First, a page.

MINJEE Lee secured her maiden Major championship breakthrough last week in the Evian Championship in France.
This week she could add an Olympic gold medal to her trophy cabinet and there are not many who would bet against her doing so at Kasumigaseki Country Club in Saitama, Japan.
But despite coming into the Olympics with such good form, Lee could find it difficult to prevail when the women’s competition starts on Thursday.
Among those likely to prove her biggest threats are this season’s three other first-time Major winners – Nelly Korda, Yuka Saso and Patty Tavatanakit.
Then of course, there are also the winners from the Rio Games to be considered, In-Bee Park, Lydia Ko and Shanshan Feng, who won the gold, silver and bronze, respectively.
Also expected to be there or thereabouts when the medals are being handed out are Jin Young Ko, Sei Young Kim and Hyo-Joo Kim, who along with Park, make up the formidable South Korean quartet in Tokyo.
World number one Nelly Korda will be joined by her sister Jessica (No 15), Danielle Kang (5) and Lexi Thompson (12) in the United States line-up – the only other four-strong team in the women’s golf competition.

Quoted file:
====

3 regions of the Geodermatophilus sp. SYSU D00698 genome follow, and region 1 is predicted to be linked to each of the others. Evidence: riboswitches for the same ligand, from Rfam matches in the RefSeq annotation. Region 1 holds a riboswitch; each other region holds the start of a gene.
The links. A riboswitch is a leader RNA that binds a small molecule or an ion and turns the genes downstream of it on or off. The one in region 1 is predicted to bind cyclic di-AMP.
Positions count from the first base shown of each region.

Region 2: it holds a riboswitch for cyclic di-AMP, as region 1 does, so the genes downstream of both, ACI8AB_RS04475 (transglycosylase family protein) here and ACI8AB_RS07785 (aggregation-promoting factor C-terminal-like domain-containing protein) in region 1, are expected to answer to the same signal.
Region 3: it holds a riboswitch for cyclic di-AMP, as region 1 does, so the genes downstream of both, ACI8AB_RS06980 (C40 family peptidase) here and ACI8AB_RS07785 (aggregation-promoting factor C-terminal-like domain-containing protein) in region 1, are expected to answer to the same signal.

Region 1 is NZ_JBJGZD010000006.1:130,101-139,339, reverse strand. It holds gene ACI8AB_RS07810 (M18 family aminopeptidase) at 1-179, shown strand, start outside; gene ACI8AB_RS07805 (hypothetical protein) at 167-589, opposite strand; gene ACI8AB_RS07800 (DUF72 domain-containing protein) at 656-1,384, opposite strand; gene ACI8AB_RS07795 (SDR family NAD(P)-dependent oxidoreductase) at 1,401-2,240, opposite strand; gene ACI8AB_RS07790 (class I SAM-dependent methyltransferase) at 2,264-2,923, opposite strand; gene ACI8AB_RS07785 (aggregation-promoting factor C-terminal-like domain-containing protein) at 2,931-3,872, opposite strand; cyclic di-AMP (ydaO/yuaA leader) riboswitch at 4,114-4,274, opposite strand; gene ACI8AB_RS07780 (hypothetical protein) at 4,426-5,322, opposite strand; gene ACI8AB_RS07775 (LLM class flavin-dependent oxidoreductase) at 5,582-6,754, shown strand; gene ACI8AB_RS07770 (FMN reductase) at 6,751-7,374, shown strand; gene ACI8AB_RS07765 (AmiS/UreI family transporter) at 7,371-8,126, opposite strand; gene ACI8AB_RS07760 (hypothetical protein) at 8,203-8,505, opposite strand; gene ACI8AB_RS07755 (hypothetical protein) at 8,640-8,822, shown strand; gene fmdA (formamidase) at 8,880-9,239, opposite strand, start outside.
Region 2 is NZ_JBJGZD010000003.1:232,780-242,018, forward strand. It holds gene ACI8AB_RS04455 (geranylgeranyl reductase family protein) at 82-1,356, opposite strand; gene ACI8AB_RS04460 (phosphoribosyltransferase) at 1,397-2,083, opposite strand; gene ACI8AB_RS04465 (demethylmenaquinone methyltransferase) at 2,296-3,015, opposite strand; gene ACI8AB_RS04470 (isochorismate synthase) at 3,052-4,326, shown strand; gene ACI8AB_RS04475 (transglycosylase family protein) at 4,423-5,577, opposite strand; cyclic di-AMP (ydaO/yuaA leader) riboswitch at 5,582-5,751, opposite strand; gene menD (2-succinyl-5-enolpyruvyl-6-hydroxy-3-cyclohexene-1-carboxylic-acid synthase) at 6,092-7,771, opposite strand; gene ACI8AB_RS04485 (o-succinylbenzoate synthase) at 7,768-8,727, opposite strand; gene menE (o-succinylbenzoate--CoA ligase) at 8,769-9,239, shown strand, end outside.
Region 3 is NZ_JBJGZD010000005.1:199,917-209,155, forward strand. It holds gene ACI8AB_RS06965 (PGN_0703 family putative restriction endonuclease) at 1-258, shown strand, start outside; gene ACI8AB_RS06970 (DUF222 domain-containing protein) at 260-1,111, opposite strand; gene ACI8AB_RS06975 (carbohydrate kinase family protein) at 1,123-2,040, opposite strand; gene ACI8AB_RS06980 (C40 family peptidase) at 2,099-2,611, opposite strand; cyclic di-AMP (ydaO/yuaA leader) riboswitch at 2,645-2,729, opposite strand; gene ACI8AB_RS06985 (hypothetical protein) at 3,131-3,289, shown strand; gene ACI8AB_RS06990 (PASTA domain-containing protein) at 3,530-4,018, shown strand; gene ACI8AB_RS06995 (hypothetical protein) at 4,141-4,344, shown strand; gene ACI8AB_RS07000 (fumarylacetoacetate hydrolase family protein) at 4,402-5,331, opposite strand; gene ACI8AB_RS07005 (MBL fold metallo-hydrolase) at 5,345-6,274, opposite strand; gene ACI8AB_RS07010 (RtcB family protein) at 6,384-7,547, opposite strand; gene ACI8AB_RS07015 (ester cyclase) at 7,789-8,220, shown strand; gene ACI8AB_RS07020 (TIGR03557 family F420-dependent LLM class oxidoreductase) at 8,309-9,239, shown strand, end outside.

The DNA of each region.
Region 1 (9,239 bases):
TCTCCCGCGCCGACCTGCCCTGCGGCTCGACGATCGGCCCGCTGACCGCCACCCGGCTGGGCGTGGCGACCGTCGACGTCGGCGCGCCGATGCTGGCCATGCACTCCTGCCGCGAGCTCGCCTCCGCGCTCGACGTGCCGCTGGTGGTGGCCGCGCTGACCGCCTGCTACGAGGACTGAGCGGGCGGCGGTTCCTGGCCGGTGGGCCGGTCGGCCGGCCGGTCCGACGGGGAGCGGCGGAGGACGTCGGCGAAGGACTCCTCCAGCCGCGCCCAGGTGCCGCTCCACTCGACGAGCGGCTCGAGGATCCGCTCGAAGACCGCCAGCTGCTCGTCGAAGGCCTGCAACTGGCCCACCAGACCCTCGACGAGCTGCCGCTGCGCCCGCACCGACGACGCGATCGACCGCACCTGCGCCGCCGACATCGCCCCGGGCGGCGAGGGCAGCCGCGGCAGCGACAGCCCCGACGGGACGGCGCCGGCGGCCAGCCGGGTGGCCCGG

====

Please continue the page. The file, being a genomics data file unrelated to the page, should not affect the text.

Tavatanakit, who won the Ana Inspiration in February, will have Ariya Jutanugarn keeping her company in Thai colours, while US Women’s Open champion Saso, will represent the Philippines with Bianca Pagdanganan.
Lee and Hannah Green, the 2019 Women’s PGA Championship winner, will carry the Australia flag in the women’s game.
Canadian Brooke Henderson is also likely to get good backing for a podium finish, while the the nation of Japan will be hoping Nasa Hataoka and Mone Inami come through for them.
Kelly Tan is Malaysia’s sole representative in the women’s tournament. Having featured in Rio, the LPGA player is expected to give a good account of herself and enjoy the experience while at it.
In the build-up to the Games, Tan said she was looking forward to it – a good sign for good things to happen.
But with the likes of Minjee Lee and Nelly Korda in attendance, it might prove difficult to leave Tokyo with a medal of any colour.